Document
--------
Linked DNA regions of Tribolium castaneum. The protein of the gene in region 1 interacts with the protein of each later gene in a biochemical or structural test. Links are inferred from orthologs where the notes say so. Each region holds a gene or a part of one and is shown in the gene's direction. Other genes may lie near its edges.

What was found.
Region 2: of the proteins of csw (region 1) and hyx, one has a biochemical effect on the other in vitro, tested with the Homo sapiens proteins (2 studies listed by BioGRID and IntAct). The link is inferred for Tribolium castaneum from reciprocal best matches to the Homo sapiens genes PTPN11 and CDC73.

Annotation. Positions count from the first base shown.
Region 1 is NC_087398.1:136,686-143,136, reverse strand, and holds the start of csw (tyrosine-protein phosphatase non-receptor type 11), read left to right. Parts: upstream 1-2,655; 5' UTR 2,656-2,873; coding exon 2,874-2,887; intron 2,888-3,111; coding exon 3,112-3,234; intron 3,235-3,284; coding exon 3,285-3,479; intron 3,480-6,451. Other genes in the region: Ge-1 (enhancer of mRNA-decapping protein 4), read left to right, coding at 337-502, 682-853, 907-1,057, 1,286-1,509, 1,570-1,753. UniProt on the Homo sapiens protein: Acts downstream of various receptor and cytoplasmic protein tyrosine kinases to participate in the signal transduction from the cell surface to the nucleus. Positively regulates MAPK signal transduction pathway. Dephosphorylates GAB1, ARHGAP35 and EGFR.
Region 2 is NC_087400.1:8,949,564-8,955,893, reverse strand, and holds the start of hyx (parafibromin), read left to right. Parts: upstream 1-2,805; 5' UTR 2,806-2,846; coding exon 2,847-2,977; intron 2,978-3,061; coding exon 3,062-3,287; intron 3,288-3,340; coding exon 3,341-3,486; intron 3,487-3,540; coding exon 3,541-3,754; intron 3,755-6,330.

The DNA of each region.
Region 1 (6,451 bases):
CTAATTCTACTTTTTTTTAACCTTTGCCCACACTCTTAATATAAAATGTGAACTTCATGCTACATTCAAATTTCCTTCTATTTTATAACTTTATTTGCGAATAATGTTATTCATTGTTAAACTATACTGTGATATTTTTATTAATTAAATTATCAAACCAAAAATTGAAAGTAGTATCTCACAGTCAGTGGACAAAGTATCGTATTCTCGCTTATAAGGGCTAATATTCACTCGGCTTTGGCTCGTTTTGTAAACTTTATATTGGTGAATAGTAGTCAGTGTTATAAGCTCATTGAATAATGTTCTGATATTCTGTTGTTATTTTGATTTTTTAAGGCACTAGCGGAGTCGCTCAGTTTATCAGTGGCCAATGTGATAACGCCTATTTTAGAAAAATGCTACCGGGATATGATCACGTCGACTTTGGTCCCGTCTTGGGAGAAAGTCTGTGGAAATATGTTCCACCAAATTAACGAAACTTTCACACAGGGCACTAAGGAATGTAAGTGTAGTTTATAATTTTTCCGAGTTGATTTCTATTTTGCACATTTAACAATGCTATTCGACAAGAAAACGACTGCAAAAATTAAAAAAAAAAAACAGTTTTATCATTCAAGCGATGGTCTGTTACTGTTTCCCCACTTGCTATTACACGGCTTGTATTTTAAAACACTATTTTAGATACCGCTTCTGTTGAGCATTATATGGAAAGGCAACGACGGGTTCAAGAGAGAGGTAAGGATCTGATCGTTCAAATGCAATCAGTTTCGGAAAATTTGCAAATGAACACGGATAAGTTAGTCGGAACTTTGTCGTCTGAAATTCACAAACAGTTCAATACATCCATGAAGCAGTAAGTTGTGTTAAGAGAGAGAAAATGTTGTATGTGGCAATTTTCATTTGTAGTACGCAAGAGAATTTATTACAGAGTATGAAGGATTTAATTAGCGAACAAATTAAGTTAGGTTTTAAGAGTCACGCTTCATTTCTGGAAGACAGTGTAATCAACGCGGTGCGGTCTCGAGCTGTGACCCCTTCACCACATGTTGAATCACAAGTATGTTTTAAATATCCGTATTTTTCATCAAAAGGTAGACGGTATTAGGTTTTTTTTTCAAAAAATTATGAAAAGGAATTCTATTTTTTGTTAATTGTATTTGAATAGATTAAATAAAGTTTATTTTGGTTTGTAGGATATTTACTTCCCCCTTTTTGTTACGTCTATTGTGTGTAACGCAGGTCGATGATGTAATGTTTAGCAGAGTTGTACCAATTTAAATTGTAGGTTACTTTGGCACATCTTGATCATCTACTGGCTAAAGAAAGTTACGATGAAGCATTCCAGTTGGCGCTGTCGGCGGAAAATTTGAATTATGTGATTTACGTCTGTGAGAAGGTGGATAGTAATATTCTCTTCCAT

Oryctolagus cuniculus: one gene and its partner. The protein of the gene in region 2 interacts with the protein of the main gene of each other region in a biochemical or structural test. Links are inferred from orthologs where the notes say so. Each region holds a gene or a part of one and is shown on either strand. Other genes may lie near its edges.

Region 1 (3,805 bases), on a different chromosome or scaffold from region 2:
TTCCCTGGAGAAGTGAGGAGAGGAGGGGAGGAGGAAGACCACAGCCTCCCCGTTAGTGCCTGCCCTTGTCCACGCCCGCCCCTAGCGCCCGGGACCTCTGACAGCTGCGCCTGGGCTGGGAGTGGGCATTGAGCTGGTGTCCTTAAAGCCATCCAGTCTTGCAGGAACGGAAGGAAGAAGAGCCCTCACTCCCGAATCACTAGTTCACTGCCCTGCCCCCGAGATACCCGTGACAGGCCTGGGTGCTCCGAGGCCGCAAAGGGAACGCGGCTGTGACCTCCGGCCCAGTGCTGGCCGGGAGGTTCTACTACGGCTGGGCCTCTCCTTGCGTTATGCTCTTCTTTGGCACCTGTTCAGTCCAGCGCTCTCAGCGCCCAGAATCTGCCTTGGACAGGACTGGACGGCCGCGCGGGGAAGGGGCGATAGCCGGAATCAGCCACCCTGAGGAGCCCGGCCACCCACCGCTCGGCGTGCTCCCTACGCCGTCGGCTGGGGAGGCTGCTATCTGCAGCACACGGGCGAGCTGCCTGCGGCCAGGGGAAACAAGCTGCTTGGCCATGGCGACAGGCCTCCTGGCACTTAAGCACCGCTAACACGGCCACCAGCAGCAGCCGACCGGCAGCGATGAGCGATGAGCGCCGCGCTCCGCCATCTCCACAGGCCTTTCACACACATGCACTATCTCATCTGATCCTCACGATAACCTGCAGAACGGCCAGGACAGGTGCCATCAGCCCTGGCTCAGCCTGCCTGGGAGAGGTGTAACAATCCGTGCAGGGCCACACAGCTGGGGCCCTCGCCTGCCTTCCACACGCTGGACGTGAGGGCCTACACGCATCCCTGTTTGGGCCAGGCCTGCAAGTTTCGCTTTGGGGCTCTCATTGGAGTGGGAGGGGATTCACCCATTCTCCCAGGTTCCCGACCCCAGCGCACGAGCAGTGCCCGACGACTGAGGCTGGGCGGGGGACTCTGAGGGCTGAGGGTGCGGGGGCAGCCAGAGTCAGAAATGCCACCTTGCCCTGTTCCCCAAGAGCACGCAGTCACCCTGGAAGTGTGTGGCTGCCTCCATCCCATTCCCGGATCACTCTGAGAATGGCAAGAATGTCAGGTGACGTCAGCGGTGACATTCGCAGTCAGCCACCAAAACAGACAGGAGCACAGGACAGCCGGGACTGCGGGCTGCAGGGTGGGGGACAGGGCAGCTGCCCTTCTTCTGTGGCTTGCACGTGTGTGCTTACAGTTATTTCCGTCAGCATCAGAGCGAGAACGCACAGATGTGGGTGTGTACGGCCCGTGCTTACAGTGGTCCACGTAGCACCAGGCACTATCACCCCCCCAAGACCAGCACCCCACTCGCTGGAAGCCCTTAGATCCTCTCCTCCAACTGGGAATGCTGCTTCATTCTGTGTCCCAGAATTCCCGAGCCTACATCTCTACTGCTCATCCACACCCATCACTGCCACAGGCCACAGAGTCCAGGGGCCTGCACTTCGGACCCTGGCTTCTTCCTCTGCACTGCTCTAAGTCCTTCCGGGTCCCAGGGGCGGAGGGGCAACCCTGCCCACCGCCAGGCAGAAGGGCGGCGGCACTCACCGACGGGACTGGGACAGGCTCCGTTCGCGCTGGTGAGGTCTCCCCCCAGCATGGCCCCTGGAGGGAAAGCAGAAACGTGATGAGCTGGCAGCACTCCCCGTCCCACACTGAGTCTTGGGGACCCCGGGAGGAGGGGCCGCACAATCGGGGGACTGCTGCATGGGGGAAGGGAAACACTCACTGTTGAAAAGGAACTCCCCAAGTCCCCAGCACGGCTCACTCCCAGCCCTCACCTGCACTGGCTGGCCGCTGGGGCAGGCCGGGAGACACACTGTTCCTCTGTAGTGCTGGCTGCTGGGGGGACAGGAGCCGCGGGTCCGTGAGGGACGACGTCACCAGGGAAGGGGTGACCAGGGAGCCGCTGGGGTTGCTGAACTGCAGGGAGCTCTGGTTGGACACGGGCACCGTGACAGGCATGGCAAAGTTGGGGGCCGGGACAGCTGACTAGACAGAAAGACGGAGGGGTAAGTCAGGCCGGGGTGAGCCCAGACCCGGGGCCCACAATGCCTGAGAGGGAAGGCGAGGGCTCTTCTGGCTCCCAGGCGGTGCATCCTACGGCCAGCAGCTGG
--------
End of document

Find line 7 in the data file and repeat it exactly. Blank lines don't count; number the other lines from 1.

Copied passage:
The DNA of each region.